3G is Fast, 4G is a Lot Faster

Convergence Corner

3G is Fast, 4G is a Lot Faster

By Erik Linask, Group Editorial Director  |  May 01, 2011

This article originally appeared in the May 2011 issue of INTERNET TELEPHONY.

Back in the February issue, I suggested people considering switching to the Verizon iPhone (News - Alert) the moment it officially launched would be well served to ponder their options before making a decision. For the record, at one point, I was one of those people, simply because I couldn’t wait to get rid of my BlackBerry (News - Alert). Now, several weeks after becoming a proud owner of a brand new HTC Thunderbolt, I can do nothing but repeat that recommendation. 

Let me first make it clear that I’m not one to always run out to get the latest and greatest technologies, understanding well the risks of first-run products, compared to their second- and third-generation siblings.

That said, as I stated previously, the biggest flaw of the Verizon iPhone is “it’s a 3G device in a 4G world.” Apps are apps, and you’ll get them whether you go Android (News - Alert) or iOS. But, speed is another story, which is why I got the Thunderbolt when it launched, knowing I was heading out to Las Vegas – a 4G market – a few days later, and could try it out immediately.

I was not disappointed. The standard browser is blazing fast, opening even the busiest Web pages at least as quickly as my laptop. I could search for information in a fraction of the time it took others I was traveling with, whether looking for sports stats, reading news, finding places to eat, or confirming flight departure times. As for the apps, there’s nothing wrong with how quickly apps on 3G devices download and install but, with the Thunderbolt, I was running apps while 3G devices were still downloading them.

Perhaps the biggest test was at COMPTEL, when I activated the mobile hotpot capability so the TMC (News - Alert) team could connect to check e-mail, post articles, and browse the Internet. Again, the results were nothing short of amazing, with connectivity and transfer speeds putting 3G to shame (even when you discount the volume of 3G users typically on a 3G network at a tradeshow). “Amazing” and “blazing fast” were words my colleagues used to describe the connection. Furthermore, the only time the service was disrupted was when I answered phone calls, meaning there were no unexpected outages and, as soon as I disconnected from the call, the hotspot was automatically reactivated and connectivity was restored.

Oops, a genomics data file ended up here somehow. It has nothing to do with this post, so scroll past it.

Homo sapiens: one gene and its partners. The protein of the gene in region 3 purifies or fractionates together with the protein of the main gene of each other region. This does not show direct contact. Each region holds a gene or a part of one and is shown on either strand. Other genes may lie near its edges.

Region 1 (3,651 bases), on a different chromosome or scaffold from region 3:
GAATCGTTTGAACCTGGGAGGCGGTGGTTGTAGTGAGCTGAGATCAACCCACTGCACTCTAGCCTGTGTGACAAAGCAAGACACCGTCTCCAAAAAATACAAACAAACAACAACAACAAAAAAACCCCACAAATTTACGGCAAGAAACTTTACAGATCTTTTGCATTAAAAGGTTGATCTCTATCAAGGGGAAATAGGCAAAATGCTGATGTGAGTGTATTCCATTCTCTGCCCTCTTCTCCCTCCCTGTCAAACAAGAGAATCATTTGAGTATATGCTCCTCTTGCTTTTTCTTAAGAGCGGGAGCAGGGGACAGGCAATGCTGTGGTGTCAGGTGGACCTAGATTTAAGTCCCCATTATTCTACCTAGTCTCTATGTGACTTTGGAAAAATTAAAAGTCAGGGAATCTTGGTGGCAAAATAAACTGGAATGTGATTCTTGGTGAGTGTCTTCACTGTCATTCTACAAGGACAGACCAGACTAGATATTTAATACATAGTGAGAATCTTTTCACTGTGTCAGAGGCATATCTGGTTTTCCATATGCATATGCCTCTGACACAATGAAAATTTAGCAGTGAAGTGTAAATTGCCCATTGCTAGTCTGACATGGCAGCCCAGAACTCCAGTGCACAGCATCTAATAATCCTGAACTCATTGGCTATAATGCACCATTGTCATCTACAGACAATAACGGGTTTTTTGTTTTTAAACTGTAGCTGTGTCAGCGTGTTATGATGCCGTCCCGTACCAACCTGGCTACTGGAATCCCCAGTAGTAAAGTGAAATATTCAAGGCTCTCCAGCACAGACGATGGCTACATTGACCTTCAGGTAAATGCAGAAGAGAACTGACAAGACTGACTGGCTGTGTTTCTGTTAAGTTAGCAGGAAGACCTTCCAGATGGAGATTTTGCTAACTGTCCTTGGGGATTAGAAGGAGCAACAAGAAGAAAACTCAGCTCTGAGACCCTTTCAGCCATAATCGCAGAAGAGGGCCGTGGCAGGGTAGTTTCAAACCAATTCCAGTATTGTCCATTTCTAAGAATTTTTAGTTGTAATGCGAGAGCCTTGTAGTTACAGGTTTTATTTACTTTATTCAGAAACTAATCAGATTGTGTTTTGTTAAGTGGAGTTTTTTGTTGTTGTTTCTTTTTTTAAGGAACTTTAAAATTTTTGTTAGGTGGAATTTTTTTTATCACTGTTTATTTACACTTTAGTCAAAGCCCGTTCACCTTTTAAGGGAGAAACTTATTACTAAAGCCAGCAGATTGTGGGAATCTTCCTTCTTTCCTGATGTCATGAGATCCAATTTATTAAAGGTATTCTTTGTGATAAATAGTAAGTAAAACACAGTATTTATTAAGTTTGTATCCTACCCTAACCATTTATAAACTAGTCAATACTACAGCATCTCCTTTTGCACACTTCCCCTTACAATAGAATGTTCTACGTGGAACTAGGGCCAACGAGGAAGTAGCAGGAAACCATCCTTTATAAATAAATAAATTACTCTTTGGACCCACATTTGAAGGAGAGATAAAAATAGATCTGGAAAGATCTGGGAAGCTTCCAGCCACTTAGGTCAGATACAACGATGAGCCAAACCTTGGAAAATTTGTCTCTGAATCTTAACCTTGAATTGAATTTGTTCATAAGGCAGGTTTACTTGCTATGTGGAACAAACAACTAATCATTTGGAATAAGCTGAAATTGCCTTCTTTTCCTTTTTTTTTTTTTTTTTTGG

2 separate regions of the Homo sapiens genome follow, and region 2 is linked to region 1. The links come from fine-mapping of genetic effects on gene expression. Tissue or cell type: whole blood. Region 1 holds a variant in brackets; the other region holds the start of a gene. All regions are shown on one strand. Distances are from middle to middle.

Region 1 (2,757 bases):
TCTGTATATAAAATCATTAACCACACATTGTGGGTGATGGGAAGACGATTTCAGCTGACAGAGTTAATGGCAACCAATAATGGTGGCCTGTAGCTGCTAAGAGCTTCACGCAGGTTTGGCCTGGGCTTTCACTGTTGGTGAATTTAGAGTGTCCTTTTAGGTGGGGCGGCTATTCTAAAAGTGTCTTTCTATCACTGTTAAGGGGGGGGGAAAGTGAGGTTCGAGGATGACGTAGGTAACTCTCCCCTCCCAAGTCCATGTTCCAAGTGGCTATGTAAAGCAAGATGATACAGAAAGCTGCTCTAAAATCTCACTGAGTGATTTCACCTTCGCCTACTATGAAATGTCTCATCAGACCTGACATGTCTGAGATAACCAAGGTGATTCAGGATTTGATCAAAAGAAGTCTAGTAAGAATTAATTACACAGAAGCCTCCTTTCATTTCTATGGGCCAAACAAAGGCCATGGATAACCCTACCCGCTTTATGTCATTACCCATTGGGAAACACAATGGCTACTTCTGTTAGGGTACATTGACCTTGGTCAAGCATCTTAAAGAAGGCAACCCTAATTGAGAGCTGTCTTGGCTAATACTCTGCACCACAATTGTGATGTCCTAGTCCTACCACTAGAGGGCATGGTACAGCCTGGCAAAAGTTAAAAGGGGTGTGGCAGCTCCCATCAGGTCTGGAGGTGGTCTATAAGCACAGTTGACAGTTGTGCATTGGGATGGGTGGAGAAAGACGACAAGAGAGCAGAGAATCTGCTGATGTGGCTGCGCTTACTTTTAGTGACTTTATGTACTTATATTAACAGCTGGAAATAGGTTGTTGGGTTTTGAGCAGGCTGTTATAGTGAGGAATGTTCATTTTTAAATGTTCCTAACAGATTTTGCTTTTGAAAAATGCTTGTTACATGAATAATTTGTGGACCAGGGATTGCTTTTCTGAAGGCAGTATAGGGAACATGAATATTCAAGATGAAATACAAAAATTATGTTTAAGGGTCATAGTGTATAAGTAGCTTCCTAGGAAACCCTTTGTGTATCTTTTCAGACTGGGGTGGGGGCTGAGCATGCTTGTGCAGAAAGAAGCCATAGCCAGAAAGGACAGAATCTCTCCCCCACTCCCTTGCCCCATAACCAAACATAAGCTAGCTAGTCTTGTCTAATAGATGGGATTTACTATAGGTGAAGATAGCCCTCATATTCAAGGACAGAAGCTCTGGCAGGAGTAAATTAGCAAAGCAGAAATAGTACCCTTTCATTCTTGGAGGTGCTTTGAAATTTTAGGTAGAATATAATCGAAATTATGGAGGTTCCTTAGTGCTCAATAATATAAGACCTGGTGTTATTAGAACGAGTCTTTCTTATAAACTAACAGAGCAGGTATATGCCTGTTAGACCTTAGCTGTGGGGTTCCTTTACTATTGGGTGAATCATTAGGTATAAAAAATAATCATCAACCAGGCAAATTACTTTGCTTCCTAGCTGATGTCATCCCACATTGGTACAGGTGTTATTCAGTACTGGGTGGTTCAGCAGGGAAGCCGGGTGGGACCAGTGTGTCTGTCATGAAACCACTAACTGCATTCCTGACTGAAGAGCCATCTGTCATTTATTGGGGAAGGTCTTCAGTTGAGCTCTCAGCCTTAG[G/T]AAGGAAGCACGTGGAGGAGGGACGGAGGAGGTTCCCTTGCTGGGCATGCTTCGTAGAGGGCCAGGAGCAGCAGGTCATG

Needless to say, I was disappointed to have to head back to Connecticut, off Verizon’s existing 4G grid. In fact, I kept an eye on the phone as I passed from New York into Connecticut, just to see how far the LTE (News - Alert) signal would reach, praying against hope the coverage map was inaccurate. I was sent back into the mundane world of 3G, or so I thought.

As it turns out, the Thunderbolt itself, is far from mundane, still downloading and running apps and browsing the Web faster than your average mobile device.

A few days ago, however, I noticed the unmistakable 4G LTE icon on my connectivity bar. Could it be? 16mbps downstream and 25mbpsd upstream data speeds say it could. Verizon’s rollout plans indicate the area around TMC headquarters is planned for LTE rollout by the end of the year but, if these figures – and the corresponding speed of applications directly leveraging the data network – are any indication, trials are already under way. No, those speeds won’t hold up once the LTE network is in full production mode with thousands of users on the network, but it’s quite impressive, nonetheless.

But does it really matter? If all you want out of your mobile device is the ability to check e-mail and send and receive text messages, probably not. But, technology has an inherent persuasive nature to it and, particularly in this age of social sharing and multimedia content, speed and capacity can change the user experience. For instance, watching TMCnet Newsroom videos provides an experience very similar to watching on my laptop on a Wi-Fi connection, and a much improved experience compared to typical 3G network connections. I also decided to try something longer, like an episode of Body of Proof, with the same result. Of course, it’s not quite the same as watching on a big-screen TV, but for mobile use, it’s pretty darn good.

Want to check Facebook updates or Tweet the latest article you read on TMCnet? It doesn’t get much easier. In fact, there isn’t much that isn’t easy to do on the Thunderbolt with an LTE connection, other than figuring out how to make the battery last longer, which, as far as I can tell, is the only drawback. It’s somewhat ironic that connectivity issues are rapidly disappearing, while power is again surfacing as a primary need. Yes, I make sure I have a power cord with me wherever I go, but it’s a small price to pay for the speed.

No, there is nothing wrong with the iPhone – it’s a great device. But, if you’re in the market for a new mobile device and you plan on getting the most out of your monthly charges – and you may as well, considering how high they are – why not go with something that will let you experience today’s technology to its fullest capacity. 3G is yesterday’s network.

Erik Linask is Group Editorial Director of TMC, which brings news and compelling feature articles, podcasts, and videos to 2,000,000 visitors each month. To see more of his articles, please visit his columnist page.

Edited by Stefania Viscusi